The Quinn case followed shortly after the Kelley decision and commented upon a local fire department's hair grooming regulation. In a per curiam decision dismissing certiorari as improvidently granted, the Supreme Court, relying on Kelley, noted that the regulation was supportive of "the overall need for discipline, esprit de corps, and uniformity" and concluded that any factual determination concerning a safety justification for the rule was "immaterial." Quinn v. Muscare, supra at 562-563.

The judge below was obligated in his review of the decision of the commission to consider the entire record and reverse the decision of the commission if he determined that it was based upon an error of law. [Note 14] In making this inquiry he was also under an obligation to follow the

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fundamental rule that the "ultimately controlling decision of a constitutional issue is for the courts." Framingham I, 366 Mass. at 554. See also Coffee-Rich, Inc. v. Commissioner of Pub. Health, 348 Mass. 414 (1965); School Comm. of Springfield v. Board of Educ., 362 Mass. 417, 430-432 (1972). On application of these principles, it is obvious to us, as it was to the judge, that, in light of the Kelley and Quinn decisions, the commission used the wrong standard to measure the constitutional validity of the regulation by looking for a factual justification in terms of proof by the board of a compelling governmental interest for the rule. The findings of the hearing officer that the rule was designed to promote appearance and cultivate morale among some members of the department and respect by the public was enough to settle the rule's validity within the guidelines for rules of this type set forth in Kelley and Quinn, as those cases remove from inquiry by the courts and agencies in the position of the commission the evaluation of competing policy interests in favor of and against police hair grooming regulations that are not so irrational as to be branded arbitrary. [Note 15] It follows, as a consequence, that the commission's decision was wrong as a matter of law.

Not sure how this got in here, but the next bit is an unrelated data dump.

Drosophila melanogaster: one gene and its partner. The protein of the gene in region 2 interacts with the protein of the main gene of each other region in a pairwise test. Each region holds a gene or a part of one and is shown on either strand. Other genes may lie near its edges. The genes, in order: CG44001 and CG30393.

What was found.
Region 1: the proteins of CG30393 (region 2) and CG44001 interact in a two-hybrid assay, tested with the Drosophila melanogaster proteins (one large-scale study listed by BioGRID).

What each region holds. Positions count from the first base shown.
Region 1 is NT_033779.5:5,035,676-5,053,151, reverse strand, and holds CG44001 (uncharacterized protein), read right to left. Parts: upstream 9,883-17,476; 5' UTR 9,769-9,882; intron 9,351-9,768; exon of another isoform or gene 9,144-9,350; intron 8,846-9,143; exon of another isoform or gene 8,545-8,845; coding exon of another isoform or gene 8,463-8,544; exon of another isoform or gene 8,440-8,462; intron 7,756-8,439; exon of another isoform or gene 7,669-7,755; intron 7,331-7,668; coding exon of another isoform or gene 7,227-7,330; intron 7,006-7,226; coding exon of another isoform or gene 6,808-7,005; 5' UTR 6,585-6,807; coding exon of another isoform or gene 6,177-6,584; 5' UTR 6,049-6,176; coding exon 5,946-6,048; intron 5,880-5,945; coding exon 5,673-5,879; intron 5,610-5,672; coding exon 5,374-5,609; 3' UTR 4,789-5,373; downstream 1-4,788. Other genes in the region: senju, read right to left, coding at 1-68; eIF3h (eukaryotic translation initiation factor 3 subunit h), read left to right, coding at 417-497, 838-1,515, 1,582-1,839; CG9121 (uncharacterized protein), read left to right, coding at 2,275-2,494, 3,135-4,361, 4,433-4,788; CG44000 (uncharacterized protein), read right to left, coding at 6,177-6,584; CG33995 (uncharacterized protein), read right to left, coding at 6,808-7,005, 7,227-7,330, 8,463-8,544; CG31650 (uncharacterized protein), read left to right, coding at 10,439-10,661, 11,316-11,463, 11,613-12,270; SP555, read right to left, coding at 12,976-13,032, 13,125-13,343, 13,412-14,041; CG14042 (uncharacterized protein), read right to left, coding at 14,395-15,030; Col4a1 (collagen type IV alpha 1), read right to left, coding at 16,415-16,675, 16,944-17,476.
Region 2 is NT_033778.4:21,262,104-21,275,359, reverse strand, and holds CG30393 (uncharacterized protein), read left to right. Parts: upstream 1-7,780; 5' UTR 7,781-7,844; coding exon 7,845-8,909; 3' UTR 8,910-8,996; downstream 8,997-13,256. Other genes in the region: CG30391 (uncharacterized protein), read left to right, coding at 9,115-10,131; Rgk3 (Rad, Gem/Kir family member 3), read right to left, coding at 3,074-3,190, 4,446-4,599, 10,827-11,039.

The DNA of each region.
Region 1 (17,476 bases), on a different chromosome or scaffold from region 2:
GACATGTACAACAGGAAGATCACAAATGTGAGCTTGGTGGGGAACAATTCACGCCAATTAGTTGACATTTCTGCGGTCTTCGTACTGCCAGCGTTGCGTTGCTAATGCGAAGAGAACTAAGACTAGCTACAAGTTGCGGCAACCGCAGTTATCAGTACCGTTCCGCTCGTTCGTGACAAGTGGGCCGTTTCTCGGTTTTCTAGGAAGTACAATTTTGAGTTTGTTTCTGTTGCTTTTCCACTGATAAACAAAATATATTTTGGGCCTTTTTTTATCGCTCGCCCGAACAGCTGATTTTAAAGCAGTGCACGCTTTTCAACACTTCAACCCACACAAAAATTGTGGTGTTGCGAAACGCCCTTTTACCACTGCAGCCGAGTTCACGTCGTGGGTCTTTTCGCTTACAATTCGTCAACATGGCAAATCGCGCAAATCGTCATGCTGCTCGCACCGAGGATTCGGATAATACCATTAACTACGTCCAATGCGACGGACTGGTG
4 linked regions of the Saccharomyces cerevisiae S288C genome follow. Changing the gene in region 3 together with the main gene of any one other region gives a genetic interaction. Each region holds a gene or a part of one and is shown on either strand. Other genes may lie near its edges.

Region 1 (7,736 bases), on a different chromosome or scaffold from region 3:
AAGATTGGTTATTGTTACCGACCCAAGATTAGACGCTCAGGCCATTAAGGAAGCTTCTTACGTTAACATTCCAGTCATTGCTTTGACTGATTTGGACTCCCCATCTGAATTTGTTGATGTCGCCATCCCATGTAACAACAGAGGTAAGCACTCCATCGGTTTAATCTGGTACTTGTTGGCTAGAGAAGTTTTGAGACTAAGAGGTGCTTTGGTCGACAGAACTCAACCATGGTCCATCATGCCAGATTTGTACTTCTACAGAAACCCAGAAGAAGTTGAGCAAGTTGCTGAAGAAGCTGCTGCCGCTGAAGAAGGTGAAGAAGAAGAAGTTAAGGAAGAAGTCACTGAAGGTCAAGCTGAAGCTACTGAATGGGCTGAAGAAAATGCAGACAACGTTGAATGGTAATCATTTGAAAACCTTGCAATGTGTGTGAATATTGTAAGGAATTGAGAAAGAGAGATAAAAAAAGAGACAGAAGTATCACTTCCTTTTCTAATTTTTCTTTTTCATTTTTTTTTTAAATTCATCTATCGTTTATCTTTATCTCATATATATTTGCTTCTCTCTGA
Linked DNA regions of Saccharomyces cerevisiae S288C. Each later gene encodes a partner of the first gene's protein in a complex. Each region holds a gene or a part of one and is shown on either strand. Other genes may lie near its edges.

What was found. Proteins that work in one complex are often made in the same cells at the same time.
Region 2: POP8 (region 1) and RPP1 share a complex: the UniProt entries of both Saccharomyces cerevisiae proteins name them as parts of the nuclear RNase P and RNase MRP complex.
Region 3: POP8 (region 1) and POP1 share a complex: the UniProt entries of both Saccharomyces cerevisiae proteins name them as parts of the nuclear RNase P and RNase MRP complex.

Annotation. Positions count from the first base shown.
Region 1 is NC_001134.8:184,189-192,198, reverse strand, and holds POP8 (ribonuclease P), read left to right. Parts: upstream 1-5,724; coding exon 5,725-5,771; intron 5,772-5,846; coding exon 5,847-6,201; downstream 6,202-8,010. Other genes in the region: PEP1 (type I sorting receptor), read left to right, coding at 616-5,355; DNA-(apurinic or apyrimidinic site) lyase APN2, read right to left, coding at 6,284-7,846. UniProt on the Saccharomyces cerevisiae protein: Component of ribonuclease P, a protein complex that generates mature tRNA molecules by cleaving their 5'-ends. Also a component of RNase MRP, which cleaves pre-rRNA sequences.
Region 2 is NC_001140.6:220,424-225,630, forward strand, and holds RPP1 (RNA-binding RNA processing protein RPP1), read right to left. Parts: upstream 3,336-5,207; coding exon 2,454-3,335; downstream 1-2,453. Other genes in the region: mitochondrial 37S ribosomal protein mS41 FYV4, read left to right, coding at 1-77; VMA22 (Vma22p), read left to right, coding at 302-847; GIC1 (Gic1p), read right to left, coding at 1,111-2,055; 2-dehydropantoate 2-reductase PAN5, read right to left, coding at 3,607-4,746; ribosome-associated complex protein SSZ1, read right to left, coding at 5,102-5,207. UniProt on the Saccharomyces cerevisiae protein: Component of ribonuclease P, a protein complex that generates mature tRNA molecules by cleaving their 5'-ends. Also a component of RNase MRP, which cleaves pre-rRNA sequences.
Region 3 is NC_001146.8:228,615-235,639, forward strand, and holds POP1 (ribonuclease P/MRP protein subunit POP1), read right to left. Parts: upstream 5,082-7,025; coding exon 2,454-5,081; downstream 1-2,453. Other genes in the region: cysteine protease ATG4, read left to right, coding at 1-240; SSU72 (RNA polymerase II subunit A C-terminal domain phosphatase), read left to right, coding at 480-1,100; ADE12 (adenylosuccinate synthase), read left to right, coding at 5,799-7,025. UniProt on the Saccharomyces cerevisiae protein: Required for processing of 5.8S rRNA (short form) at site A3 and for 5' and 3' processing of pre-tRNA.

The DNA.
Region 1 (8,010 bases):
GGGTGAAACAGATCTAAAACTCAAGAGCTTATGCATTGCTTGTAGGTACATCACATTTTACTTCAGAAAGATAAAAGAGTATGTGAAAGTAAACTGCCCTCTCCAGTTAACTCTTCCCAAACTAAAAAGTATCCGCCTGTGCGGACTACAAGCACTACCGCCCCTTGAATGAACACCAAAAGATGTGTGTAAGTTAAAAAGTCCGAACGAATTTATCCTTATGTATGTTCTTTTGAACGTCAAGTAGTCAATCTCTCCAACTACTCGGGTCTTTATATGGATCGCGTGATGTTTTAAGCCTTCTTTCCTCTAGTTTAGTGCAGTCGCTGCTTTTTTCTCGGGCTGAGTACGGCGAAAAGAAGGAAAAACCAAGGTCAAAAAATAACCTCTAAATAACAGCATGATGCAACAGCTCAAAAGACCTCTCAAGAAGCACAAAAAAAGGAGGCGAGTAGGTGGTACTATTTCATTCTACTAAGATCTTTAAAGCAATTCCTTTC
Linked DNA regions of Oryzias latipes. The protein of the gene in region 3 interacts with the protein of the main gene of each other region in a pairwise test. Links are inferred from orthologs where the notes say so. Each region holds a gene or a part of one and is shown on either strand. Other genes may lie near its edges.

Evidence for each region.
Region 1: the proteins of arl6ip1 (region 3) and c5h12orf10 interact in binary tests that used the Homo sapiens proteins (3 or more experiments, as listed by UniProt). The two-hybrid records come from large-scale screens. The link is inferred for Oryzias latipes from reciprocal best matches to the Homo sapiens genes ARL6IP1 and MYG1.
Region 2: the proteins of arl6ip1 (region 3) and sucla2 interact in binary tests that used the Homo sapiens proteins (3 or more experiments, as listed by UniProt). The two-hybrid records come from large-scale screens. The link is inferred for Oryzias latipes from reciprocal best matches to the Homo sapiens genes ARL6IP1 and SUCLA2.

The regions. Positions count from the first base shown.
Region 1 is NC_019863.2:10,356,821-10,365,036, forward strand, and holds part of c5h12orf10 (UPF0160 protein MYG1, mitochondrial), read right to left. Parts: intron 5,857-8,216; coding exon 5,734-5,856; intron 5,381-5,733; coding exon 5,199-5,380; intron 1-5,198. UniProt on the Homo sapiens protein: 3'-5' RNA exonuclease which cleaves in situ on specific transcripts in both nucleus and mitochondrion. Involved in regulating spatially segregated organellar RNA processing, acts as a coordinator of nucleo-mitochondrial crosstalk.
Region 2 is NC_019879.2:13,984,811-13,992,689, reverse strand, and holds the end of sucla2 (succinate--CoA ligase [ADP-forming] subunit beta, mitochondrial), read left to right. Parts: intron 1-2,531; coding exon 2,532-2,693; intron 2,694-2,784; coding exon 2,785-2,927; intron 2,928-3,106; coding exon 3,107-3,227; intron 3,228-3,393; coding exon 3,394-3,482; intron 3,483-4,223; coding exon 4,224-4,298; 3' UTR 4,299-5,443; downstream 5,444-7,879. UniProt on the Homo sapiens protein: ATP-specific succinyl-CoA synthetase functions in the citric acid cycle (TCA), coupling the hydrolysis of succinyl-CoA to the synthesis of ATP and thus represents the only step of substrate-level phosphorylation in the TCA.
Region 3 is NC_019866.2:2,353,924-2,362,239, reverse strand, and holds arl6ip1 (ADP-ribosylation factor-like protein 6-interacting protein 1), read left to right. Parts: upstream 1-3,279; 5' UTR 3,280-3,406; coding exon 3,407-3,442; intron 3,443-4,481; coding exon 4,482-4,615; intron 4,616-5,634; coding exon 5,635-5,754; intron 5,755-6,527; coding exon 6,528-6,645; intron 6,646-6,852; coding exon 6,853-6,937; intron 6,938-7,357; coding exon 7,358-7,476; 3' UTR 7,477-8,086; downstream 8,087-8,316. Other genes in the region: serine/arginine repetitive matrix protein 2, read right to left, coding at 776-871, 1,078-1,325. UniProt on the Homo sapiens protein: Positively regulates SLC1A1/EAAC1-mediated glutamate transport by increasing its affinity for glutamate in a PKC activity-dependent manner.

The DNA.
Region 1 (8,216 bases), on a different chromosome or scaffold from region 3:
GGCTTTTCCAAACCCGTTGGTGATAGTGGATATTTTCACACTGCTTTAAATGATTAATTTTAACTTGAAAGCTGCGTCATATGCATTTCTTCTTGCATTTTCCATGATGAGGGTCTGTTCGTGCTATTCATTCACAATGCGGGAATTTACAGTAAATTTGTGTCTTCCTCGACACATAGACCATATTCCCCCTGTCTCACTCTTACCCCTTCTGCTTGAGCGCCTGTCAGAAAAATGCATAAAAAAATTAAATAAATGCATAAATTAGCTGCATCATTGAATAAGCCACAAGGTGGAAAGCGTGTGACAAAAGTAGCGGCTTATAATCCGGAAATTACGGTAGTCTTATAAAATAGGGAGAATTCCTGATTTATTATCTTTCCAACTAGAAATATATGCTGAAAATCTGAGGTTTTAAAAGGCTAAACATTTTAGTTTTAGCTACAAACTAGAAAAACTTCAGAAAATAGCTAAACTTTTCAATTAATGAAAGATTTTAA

2. The commission and the intervener both argue the further point that while the regulation may be valid in a constitutional sense, it may not be valid when measured by the State law standard set forth in G. L. c. 31, Section 43(b), requiring the existence of just cause before a civil service

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employee can be suspended. Thus, they argue that the commission has the right to, and indeed must, examine afresh the factual premises underlying the rule to determine whether it has a sufficient relationship to actual job performance to constitute just cause for a suspension. We disagree with the tautological implications of this argument and conclude that disobedience of a valid regulation constitutes justification for suspension. We do not need to consider whether in an appropriate case the commission in its consideration of a different regulation from the one before us may make an inquiry into the validity of the rule used as the basis for the discipline of an employee. But in the narrow context of the regulation in issue here, we rule that once the regulation has been determined to be valid, under the standards set forth in the Kelley and Quinn decisions, a refusal to conform to it constitutes just cause for a suspension.